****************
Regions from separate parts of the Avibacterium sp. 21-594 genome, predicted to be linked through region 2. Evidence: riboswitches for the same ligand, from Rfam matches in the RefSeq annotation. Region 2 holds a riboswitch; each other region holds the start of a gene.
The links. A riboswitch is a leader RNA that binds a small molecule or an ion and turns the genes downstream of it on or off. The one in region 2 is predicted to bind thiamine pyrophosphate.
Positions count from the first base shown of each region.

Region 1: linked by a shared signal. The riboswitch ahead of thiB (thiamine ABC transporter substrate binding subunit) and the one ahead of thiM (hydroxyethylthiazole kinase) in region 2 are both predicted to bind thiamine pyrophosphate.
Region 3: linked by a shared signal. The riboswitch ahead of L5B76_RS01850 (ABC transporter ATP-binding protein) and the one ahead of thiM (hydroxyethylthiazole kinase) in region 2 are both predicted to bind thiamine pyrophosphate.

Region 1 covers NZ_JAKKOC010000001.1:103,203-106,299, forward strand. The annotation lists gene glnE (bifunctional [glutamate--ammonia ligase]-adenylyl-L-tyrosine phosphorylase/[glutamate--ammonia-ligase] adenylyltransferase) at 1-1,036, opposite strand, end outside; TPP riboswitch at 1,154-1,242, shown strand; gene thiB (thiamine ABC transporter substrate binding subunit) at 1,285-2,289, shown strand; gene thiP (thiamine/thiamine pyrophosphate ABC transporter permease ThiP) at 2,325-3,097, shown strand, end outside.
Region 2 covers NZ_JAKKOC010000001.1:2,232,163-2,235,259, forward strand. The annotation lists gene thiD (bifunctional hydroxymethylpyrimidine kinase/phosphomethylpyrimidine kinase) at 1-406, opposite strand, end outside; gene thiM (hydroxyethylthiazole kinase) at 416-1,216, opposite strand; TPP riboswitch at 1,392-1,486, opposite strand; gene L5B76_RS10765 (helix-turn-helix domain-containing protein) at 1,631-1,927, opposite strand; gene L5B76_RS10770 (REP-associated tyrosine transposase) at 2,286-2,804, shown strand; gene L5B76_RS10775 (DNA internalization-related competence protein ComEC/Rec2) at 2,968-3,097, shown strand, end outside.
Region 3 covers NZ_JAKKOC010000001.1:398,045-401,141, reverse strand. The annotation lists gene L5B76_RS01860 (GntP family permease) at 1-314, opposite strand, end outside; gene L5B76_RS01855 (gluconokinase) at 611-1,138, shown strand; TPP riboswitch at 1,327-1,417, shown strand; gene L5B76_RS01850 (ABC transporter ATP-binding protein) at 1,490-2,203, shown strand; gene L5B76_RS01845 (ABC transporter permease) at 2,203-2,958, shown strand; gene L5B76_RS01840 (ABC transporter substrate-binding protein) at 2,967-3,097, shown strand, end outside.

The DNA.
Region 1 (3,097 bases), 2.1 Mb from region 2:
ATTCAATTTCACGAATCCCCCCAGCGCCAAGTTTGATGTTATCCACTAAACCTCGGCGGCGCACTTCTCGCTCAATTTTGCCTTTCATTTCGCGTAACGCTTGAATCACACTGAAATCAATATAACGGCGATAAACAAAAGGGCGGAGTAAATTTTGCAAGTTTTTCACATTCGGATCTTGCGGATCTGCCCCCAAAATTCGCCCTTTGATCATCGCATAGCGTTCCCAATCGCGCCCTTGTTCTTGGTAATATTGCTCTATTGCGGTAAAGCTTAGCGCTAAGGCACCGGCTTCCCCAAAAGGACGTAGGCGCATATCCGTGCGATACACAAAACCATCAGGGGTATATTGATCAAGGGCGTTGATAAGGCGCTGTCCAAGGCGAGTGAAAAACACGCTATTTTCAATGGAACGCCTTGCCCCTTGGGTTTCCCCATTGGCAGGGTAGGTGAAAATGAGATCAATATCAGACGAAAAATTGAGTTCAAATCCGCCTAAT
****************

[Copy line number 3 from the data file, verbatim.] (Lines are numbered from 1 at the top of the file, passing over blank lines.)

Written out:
Positions count from the first base shown of each region.